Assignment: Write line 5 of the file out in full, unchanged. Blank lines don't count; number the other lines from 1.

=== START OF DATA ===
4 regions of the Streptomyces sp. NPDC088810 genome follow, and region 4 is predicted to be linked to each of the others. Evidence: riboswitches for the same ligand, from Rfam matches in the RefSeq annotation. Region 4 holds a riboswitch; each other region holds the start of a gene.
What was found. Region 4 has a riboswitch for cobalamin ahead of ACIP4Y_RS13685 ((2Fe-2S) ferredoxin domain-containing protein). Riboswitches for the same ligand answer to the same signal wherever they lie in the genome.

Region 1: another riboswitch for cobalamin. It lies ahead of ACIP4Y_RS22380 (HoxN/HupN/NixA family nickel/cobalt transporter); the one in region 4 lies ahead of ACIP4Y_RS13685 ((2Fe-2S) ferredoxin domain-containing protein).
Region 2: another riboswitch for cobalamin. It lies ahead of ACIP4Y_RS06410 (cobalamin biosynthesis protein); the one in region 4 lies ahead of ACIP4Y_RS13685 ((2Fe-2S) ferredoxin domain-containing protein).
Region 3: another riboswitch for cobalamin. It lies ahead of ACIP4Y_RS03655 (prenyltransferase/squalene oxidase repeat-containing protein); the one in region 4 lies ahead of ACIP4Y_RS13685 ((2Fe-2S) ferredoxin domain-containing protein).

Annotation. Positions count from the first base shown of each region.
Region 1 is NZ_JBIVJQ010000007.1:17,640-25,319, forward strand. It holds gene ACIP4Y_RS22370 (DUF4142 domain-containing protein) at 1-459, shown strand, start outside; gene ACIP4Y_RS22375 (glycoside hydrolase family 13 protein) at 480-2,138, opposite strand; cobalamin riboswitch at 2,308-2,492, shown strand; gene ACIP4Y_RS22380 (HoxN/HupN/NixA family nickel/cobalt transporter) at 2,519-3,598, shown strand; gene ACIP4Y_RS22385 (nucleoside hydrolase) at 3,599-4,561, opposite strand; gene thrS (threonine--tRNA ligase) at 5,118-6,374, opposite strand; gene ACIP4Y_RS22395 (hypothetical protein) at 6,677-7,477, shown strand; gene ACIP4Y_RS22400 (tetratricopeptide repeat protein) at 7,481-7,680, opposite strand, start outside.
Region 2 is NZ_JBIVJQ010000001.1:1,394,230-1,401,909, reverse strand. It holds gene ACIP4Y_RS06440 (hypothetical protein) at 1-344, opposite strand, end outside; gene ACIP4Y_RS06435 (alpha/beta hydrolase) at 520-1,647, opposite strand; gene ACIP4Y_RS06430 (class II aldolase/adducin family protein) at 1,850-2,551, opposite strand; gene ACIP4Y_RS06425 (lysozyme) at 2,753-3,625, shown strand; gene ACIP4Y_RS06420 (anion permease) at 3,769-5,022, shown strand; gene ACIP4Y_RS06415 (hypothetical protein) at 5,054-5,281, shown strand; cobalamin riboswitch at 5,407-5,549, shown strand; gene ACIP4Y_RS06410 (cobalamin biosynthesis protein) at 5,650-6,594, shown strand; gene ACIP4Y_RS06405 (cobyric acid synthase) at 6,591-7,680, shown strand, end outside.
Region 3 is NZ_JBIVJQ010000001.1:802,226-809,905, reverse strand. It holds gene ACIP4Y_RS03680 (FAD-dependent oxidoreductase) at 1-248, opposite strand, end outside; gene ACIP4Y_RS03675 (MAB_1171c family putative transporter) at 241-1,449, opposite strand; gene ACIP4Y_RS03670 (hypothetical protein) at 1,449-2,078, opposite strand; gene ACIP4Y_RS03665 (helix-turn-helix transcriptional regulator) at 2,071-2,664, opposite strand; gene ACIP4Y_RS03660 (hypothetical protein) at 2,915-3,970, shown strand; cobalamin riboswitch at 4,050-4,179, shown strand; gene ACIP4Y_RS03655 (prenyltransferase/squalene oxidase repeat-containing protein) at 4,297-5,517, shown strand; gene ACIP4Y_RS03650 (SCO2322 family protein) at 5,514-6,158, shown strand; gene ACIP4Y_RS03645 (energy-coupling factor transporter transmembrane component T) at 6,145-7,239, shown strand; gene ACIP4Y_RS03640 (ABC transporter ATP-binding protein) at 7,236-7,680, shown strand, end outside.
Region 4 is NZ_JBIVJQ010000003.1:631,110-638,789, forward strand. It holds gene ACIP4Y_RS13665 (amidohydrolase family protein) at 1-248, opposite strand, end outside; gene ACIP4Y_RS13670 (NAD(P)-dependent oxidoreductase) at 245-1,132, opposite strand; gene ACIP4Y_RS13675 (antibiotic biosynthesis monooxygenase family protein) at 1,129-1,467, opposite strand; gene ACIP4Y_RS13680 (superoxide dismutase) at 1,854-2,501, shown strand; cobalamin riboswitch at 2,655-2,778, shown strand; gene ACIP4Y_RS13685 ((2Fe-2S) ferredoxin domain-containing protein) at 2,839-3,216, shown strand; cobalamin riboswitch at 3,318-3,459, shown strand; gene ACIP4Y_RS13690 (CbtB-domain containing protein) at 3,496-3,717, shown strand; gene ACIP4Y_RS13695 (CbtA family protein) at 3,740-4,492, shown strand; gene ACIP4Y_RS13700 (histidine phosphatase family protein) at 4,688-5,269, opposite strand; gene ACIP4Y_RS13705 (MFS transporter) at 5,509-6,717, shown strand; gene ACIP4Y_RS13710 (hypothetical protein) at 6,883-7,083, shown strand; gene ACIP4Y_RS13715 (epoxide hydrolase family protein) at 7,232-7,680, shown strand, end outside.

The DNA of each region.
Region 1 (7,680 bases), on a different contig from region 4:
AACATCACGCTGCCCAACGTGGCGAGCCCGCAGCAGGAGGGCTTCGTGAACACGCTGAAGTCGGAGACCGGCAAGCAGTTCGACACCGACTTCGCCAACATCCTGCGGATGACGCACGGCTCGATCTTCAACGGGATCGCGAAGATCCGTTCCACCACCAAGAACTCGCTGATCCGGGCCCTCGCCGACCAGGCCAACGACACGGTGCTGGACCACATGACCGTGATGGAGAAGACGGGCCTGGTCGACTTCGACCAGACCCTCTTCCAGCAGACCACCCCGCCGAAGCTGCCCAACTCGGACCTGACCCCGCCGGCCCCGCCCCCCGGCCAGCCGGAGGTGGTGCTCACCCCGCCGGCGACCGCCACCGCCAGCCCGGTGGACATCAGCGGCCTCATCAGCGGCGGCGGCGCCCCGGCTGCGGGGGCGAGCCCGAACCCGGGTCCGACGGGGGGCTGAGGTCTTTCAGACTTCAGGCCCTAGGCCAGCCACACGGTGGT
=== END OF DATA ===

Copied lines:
Region 3: another riboswitch for cobalamin. It lies ahead of ACIP4Y_RS03655 (prenyltransferase/squalene oxidase repeat-containing protein); the one in region 4 lies ahead of ACIP4Y_RS13685 ((2Fe-2S) ferredoxin domain-containing protein).